Timber! a great structural material
About a month ago I wrote about a backyard structure I’d like to start planning. I asked for your feedback, and got a few emails.
The first three emails I received were from readers (here is a link to the post) who had nothing to share but were really looking forward to hearing advice from other readers.
The fourth was from a reader named Scott M., who made a vaguely similar backyard structure to what I had in mind. His 20’x13′ hemlock structure was erected in 2020, just before material prices skyrocketed. After having a metal / fabric canopy for a few years Scott decided to get serious with a more permanent structure, and what he built is a beauty. Scott decided on a timber frame structure so he could learn some new skills, which is something I really admire.
The posts are 6×6″ and the beams are 6×8″. Scott made two 20′ long 6″x8″ beams by splicing together two pieces with a wedged scarf joint. “It didn’t come out perfectly,” Scott admitted, “but it was interesting to try it out. It’s supposed to stay together without any fasteners, but it started splitting in a couple of spots, so I added some carriage bolts to squeeze it together, just to be safe. I think I made the angles at the tips of the joints too steep, and the pressure of the wedges was splitting the wood. I think it was 45°, but would have been better at 22.5°.
A Great Structure
When all the hard work was done, Scott can enjoy this shelter rain or sun, night or day.
Deep cuts and big joints
Scott cut everything with a 7-1/4″ circular saw, a hand saw and reciprocating saw. “I would go as far as I could with the circular saw, but since it only cuts about 2-1/2″ deep, I had to cut from both sides and then finish the cut with the hand saw or reciprocating saw with a 12″ blade on it.”
The mortise and tenon joints were also a challenge, as you can imagine. “I did the mortises with a 1″ spade bit in a corded drill and 1″ chisel,” Scott told me, “and I cut the tenons with the circular saw, taking multiple passes and cleaning up with the chisel and a block plane.”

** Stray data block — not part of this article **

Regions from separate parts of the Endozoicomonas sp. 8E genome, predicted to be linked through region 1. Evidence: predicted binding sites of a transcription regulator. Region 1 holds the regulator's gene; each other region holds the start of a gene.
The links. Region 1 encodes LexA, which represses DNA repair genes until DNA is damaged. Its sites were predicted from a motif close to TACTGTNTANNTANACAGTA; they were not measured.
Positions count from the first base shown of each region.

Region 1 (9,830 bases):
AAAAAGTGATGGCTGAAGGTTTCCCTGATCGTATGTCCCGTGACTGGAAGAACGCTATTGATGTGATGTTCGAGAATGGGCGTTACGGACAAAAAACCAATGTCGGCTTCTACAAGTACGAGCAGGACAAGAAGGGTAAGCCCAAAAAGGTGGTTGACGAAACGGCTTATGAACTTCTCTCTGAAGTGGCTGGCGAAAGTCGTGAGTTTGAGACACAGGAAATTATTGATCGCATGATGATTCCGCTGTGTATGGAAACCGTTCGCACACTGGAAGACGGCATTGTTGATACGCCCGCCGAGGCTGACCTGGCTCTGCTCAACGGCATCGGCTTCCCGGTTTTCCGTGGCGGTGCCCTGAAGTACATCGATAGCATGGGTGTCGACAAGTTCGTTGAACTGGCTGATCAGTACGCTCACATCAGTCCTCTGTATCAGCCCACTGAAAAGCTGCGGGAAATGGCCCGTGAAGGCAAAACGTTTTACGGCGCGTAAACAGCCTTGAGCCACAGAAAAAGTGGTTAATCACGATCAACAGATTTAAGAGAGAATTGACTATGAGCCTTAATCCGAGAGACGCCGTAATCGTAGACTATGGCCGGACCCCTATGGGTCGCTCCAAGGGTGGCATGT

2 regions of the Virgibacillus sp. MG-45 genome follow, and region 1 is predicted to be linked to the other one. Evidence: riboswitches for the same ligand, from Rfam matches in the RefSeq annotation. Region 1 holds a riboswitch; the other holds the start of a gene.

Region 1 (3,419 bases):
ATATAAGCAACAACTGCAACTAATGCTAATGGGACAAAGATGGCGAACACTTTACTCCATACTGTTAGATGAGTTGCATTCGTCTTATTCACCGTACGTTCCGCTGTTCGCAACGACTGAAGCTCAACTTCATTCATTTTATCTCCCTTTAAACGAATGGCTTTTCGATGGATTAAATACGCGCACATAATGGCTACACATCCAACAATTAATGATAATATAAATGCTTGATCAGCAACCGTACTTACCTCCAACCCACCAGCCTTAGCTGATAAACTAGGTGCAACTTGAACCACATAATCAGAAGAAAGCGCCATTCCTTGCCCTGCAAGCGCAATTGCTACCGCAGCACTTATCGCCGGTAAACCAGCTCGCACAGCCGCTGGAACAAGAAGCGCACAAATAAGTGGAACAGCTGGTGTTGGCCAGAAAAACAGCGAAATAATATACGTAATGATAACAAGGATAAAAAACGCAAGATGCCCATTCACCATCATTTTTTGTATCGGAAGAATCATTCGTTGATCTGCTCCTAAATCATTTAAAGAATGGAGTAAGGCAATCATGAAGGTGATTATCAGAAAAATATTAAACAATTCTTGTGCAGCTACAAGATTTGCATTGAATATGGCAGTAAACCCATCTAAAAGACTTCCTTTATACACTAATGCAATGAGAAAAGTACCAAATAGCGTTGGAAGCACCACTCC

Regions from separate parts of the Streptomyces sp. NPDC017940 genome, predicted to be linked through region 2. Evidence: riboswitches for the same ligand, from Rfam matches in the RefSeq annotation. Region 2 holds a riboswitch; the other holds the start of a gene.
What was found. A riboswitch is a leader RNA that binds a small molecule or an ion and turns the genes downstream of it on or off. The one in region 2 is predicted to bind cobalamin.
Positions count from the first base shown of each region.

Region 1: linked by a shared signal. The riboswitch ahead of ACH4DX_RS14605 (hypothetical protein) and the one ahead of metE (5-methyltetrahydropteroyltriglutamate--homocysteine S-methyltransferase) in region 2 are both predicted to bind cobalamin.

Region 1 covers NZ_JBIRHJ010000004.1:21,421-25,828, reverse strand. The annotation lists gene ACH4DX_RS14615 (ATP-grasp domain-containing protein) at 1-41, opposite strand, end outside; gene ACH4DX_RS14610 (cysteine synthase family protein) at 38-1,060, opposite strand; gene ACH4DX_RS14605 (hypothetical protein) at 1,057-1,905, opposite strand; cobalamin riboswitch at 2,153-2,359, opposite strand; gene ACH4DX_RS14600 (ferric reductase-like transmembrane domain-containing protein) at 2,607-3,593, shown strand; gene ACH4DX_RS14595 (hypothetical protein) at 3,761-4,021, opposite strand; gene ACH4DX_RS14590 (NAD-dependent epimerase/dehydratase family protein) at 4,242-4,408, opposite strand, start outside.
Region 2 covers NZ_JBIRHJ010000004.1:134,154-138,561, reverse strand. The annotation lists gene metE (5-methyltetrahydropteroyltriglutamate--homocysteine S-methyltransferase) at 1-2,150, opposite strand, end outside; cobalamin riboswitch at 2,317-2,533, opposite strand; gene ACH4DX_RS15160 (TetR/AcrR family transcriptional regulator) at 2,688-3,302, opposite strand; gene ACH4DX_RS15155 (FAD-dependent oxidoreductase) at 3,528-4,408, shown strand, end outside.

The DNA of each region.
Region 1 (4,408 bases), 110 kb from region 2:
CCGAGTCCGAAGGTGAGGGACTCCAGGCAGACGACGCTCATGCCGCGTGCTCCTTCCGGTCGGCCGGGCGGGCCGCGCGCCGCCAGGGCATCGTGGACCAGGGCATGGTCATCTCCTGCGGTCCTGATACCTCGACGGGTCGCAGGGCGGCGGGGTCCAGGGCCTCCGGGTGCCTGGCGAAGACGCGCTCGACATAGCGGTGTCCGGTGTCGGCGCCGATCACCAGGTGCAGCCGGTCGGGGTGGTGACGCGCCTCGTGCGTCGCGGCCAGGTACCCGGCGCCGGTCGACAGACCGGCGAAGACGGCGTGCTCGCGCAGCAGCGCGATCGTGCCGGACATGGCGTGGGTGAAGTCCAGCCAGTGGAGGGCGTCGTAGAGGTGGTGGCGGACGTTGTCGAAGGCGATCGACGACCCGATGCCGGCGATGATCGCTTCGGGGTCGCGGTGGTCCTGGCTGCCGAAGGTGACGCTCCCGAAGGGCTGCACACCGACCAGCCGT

“For the angle braces,” Scott continued, “I ripped the 6″x6″s in half to make 3″x6″ workpieces. I also made small pockets in addition to the mortise for the angle braces so the entire piece would fit inside the posts/beams about 1/4″. I drilled holes and used 1″ maple dowel to secure the joints. I slightly offset the holes on the tenons (~1/16″) to help pull the joint together tightly. Other than the carriage bolts on the beam, there are no other fasteners on the frames.”
All of this sounded so cool to me. I generally deal with tight tolerances on furniture projects, so the thought of dealing with a mortise and tenon joint that large fascinated me. It’s got to be challenging in its own way, even if the tolerances aren’t as tight as furniture making, to produce joints that are tight and strong in a project this large.
Scott assembled the sections on the ground, then used 2x4s and a winch to carefully stand everything upright and quickly assemble things. “It was quite a process,” Scott explained, “but two people were able to raise each frame into an upright position without any major incidents. It might have been better to enlist the help of 5 or 6 people to raise them,” he admitted, “but I’m used to figuring out how to do things by myself or with minimal help because I work alone.”
After the structure had been up for about a year, Scott decided to make it even more functional and comfortable. “I installed PVC conduit as inconspicuously as I could and installed two ceiling fans with switches, a light switch and some receptacles. We have some string lights, and while I don’t really like the look of them, they work well and give a nice light at night.”
Timber framing has been something I’ve been keen on for many years, but I always figured it was out of my reach. I really don’t have much knowledge at all about where timbers come from or how these sorts of structures get built. Now that I’ve carefully looked over these photos, and gotten a few tips, I feel like it’s possibly within my grasp.
Thanks a lot, Scott. Now I have to consider spending thousands and thousands of dollars on timbers, talk my friends into coming over to lift heavy materials into place and risk these massive beams come down in the middle of a wind storm a few weeks after they go up. It’s true what they say, a little bit of knowledge can be a very dangerous thing.
Beam Splice Joint
Scott needed a pair of longer beams to span the length of his structure, so he spliced them both together. I’d love to try my hand at this joint! He added a few carriage bolts just to make sure the joints would stay together.
These side assemblies are now complete and just needed to be raised onto their feet before being joined with the other members. No easy task, but some hard work and ingenuity were all that was needed.
The bulk of the heavier framing is done at this stage. It looks a bit like the skeleton of a tiny barn to me
Solid maple pegs driven through the mortise and tenon joints help keep this timber frame structure together.
Fit It Out
Electricity was brought into the structure so lights and fans could be added. Nice details like this will pay off hugely in the long run.